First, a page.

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Mahindra, FCA fighting over Jeep CJ clones

by David Zatz on

Willys-Overland, the first company to sell civilian Jeeps, licensed their design to India’s Mahindra & Mahindra roughly half a century ago. Today, Mahindra is still selling descendants of the old military Jeeps and their civilian counterparts, the CJ series, just as FCA is selling the Wrangler.

FCA may believe that the Mahindra Thar, which clearly shares its looks with the Wrangler — though not its size, being much smaller — is on the way.

With Mahindra making its most credible play for United States sales yet, FCA filed a complaint to stop them, based on the similarity between the Mahindra Roxor and the Jeep Wrangler. The Roxor is meant for off-road use only, and cannot be licensed; Mahindra has long sold small vehicles for off-road use to farmers, miners, and loggers.

The Roxor, with an FCA-approved grille, also looks like the old CJ, and is arguably closer than the Wrangler to the original Jeep in both size and design.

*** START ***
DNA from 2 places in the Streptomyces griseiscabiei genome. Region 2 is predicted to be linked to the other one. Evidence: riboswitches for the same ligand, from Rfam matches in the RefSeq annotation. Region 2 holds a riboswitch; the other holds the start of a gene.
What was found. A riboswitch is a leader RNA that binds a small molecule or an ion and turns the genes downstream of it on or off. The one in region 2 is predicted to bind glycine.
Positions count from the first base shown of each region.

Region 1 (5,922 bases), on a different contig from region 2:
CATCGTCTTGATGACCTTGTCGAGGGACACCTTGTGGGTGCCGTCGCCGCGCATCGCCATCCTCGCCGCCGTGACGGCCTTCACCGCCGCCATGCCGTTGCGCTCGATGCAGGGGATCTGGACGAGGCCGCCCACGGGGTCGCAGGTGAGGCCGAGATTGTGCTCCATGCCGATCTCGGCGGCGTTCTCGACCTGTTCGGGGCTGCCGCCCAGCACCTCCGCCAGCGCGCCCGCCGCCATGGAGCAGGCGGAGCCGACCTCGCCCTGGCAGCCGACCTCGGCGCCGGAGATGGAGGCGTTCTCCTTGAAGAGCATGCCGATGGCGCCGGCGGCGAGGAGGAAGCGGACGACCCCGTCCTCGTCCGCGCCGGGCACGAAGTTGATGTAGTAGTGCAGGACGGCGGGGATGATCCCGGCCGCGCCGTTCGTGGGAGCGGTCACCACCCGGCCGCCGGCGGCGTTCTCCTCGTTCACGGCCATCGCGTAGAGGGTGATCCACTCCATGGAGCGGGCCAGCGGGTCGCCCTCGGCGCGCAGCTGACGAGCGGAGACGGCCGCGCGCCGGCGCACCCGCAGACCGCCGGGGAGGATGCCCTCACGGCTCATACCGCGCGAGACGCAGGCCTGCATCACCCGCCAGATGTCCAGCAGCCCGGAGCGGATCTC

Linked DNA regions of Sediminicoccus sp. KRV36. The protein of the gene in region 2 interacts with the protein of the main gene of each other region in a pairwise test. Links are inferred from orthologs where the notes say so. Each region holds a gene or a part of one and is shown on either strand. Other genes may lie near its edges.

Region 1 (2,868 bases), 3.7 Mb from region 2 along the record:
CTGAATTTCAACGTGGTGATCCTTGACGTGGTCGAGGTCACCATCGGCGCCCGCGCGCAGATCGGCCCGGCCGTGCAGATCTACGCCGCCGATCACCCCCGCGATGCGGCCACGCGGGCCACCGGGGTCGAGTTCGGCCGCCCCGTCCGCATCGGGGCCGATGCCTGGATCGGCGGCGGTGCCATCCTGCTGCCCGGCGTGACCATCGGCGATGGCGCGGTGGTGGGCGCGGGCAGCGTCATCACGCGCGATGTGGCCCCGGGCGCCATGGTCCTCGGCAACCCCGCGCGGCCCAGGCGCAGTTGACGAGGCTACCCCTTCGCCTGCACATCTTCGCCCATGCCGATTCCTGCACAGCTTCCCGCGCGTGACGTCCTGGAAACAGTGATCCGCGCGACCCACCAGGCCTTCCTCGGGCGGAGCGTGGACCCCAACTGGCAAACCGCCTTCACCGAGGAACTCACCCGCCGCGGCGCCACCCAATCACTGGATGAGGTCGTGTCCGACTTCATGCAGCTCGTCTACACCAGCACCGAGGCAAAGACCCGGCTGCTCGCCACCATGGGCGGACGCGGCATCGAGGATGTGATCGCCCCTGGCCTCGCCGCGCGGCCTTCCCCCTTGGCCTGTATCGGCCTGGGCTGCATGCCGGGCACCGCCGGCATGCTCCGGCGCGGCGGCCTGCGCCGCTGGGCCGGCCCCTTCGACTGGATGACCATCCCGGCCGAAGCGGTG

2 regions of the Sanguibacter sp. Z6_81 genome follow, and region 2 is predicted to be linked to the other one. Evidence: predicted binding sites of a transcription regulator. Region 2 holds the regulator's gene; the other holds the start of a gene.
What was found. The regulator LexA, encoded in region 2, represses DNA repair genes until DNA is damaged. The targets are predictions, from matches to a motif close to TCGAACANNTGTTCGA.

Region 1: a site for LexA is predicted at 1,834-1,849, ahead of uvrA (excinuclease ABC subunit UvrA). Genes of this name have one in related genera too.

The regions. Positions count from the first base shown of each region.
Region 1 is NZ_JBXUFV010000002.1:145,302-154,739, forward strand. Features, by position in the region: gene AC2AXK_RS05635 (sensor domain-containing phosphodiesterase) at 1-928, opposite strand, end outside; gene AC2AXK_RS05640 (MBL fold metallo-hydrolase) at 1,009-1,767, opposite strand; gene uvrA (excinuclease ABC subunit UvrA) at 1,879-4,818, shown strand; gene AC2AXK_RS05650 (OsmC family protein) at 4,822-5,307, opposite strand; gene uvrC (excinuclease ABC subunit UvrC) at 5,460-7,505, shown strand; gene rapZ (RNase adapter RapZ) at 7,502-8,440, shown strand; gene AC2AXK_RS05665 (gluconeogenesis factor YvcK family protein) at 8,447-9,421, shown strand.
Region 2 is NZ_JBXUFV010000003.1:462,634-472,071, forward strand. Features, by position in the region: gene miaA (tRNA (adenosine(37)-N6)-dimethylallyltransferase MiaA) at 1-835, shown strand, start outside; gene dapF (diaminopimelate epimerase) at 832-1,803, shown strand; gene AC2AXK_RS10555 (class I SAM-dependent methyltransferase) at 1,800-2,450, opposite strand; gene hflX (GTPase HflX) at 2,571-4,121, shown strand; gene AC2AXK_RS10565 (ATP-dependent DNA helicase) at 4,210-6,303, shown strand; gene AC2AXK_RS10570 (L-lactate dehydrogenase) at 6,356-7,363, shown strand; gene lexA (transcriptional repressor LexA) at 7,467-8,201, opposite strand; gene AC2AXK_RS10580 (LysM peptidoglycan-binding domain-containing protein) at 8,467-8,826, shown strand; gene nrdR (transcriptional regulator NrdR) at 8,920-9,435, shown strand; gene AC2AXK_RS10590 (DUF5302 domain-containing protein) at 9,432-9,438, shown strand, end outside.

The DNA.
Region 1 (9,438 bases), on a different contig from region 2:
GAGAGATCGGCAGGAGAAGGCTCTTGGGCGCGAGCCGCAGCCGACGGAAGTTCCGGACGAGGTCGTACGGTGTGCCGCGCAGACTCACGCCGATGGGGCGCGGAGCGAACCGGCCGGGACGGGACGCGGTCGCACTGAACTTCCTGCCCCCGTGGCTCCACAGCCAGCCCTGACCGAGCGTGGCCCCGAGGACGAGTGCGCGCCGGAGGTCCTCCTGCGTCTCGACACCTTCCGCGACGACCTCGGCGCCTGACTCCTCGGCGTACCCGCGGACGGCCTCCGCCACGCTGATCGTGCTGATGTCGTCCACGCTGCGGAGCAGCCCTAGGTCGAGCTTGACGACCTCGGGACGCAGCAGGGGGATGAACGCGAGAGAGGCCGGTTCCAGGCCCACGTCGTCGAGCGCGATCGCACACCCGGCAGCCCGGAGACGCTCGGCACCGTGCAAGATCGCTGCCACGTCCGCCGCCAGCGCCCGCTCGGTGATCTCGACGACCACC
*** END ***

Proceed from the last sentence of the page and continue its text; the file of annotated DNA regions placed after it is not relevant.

Mahindra said the grievance was “without merit;” backing them was something more recent than the old Willys deal, a 2009 design agreement with Fiat. Mahindra is asking a Michigan court to enforce the 2009 deal, and is seeking an injunction to stop Fiat from moving on with their own complaint.

Mahindra’s rejected the notion that the Roxor was a “knock-off:”

On August 23, 2018, Mahindra filed a complaint in Federal Court in Michigan on the issue of the applicability and enforcement of our 2009 agreement with Fiat. We are asking the court to block Fiat from participating in the ITC claim – an injunction – because of the fact that they agreed in 2009 to never bring such claims if we use a grille that they approved. The ROXOR uses that grille. We are also arguing that Fiat is using the ITC case to harm our ROXOR business by creating negative publicity, damaging our reputation and our stature in the marketplace.

They have a point, of course, since the company has been steadfastly maintaining a licensing agreement with the various owners of Jeep, stretching back several decades. In fact, the [we?] made a 1940s license agreement with Willys who, of course, built the original Jeep. Mahindra is said to have re-signed these agreements every time the Jeep brand has been sold to new interests.

Mahindra Automotive North America (MANA) is donating Roxors to help in the recovery of returning veterans, and is supporting urban farming in Detroit. The Mahindra Group’s automotive division has around $20 billion in sales; the MANA division has over 400 employees and is opening a Michigan R&D center. The Roxor is made in Auburn Hills, the town that hosts FCA’s U.S. engineering center.  Based on a story from off-road.com

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